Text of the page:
Overlooking the sea at the point where Brighton and Hove meet is a building which stands out from the others. Embassy Court is a giant Modernist whitewashed block resembling an ocean liner and reminds us of the golden age of travel. This is the view from the 11th floor! I’m really scared of heights but am glad I managed to make it up.
This incredible balcony is known as the ‘sky lounge’ arguably offers one of the most enviable views over Brighton and Hove seafront. Today, it’s mainly a communal space for residents and also the final destination on a tour of this fascinating iconic seafront landmark, which at one point lay rotting after years of neglect until it was restored in 2005.
Embassy Court was designed by ex-pat Canadian architect Wells Coates in 1935 as an architectural experiment in Modernism and was aimed at an upmarket clientele. In the brief pre-war era, it operated it was one of the most prestigious apartment buildings in the UK with occupiers said to have included Laurence Olivier, Rex Harrison, and Graham Greene who was shot to fame with his novel about the area, Brighton Rock.
The 72 flats were initially only available to rent, ranging in price from £155 a year for a one-bedroom flat with a reception room, bathroom, toilet and small kitchen, up to £500 a year for a three-bedroom flat with two receptions, two bathrooms, two toilets and a kitchen – a year’s rent would have bought a whole house in Brighton at the time.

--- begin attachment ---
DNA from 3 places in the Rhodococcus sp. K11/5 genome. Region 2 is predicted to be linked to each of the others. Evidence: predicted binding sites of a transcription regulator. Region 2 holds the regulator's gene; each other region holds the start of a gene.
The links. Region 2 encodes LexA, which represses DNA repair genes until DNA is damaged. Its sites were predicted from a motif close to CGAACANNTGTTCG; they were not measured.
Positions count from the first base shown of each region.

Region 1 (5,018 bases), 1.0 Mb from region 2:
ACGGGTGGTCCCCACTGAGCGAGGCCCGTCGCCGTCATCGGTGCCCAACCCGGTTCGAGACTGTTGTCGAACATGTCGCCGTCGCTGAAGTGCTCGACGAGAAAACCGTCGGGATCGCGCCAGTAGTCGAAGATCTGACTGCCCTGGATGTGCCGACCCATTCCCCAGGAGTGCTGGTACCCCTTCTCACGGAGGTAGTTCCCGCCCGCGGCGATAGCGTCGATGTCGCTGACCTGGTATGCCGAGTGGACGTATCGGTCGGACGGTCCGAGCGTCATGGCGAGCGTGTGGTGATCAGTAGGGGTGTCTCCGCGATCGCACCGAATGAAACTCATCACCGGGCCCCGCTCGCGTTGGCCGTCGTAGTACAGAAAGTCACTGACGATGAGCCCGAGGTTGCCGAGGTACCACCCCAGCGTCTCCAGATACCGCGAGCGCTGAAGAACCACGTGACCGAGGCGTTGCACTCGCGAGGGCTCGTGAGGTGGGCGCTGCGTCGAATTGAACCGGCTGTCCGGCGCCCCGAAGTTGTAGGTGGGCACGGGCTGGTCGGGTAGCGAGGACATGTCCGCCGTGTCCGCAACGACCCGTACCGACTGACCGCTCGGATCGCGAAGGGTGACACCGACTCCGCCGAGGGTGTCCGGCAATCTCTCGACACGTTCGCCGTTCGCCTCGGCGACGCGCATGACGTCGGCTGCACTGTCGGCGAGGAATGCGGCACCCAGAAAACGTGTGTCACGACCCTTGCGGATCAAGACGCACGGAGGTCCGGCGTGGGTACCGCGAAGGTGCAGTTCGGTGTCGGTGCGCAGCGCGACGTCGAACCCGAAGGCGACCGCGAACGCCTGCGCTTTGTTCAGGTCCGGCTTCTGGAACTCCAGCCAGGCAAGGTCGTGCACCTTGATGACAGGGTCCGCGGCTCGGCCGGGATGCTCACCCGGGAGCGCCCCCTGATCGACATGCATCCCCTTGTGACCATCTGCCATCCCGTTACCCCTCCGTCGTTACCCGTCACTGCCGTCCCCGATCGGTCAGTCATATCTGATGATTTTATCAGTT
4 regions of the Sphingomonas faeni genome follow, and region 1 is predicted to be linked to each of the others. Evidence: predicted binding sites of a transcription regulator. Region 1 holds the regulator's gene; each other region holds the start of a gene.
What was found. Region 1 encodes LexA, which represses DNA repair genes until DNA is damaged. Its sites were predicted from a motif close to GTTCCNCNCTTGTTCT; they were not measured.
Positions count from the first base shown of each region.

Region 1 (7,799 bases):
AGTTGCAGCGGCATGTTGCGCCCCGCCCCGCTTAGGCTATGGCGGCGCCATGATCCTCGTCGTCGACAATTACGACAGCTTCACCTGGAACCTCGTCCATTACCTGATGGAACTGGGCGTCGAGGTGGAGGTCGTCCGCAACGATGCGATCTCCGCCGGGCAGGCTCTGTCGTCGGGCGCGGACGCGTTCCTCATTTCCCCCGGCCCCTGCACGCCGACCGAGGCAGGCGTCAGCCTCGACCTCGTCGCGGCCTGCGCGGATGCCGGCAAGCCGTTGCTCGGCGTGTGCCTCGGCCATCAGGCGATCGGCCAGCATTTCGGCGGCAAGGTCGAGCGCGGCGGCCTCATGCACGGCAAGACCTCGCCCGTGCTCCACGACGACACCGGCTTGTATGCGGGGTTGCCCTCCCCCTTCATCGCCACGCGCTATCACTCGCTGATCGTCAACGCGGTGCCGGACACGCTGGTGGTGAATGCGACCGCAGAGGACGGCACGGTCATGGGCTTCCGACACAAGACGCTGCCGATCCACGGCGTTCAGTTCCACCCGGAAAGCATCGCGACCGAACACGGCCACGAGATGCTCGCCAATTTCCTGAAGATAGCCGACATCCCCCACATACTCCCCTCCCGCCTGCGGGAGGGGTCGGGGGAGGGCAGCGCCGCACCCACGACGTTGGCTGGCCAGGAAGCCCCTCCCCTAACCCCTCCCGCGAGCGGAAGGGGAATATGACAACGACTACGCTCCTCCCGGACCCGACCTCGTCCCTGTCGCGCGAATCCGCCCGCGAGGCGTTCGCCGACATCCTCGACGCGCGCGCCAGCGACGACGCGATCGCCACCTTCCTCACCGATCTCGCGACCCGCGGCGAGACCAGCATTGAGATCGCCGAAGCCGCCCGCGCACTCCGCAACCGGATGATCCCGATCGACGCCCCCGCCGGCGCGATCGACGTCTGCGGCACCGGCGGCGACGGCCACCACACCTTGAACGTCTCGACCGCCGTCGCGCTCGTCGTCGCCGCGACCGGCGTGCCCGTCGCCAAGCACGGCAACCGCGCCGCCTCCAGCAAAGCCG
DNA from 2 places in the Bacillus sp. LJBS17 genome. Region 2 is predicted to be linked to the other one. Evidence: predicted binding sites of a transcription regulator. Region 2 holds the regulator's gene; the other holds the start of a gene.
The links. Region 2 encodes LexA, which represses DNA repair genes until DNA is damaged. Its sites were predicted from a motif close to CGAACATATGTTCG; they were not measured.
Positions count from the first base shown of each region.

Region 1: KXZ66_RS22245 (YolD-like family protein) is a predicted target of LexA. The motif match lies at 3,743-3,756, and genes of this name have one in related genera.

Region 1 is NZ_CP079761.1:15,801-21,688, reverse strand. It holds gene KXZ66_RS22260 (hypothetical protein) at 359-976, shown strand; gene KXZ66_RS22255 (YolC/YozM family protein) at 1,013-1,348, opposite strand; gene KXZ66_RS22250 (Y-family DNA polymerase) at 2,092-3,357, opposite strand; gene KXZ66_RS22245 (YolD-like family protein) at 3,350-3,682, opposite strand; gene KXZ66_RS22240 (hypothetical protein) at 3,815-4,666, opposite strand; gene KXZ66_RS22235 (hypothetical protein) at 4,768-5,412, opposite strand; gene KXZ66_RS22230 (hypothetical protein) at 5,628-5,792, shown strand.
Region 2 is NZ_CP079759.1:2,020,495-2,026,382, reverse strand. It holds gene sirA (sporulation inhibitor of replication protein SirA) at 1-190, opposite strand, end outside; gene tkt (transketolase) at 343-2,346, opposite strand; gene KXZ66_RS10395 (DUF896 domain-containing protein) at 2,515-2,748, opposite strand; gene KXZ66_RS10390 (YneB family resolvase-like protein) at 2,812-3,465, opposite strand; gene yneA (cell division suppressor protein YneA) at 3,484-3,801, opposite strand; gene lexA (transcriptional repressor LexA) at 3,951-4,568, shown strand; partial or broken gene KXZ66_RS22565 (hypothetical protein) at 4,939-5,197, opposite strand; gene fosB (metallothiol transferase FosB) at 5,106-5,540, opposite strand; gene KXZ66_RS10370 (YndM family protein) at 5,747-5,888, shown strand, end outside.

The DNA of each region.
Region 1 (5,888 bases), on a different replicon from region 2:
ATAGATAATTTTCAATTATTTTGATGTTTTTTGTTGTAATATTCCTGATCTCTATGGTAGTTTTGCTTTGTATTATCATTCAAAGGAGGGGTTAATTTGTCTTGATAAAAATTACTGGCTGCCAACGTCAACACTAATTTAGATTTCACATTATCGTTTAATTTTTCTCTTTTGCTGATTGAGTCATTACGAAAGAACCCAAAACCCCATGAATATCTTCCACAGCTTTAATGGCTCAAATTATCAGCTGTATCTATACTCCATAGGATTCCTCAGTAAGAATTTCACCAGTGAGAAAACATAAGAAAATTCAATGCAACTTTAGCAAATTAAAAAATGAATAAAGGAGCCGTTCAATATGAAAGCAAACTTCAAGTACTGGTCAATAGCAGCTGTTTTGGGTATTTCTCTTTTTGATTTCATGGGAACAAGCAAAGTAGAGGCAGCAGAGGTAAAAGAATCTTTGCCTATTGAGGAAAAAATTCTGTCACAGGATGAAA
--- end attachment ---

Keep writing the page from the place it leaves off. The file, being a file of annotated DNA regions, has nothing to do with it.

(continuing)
A snoop inside – which you can do on a tour – you’ll see in the lobby noting interesting features such as an old telephone booth and the entrance to the former on-site bank. There’s also a beautiful tiny old passenger lift – in 1936, the building had a staff of 35 including one full time senior caretaker, two others, as well as cooks and cleaners, so occupants would not have carried their own shopping or luggage upstairs.
You also get to see inside an apartment, noting just how much they resemble ships cabins and the tiny kitchens, as people would have eaten out, or in the former ground-floor restaurant. I lost the photos I took on my visit, but I’ve managed to find this two-bedroom apartment in Embassy Court for us to have a snoop around. It’s also for sale!
Oh, before you leave and immediately start planning your move to this apartment inside an ocean-liner-style seaside apartment building, on your way out, take a moment to notice the small exhibition in the lobby and plaque to the right of the entrance. These pay tribute to a Brighton-born man called Edward Zeff, a Jewish undercover allied spy who survived torture at the hands of the Nazis and moved into Embassy Court after the war. Who knew!?
Find Embassy Court at Kings Road, Brighton, BN1 2PX. For information on tours, see here.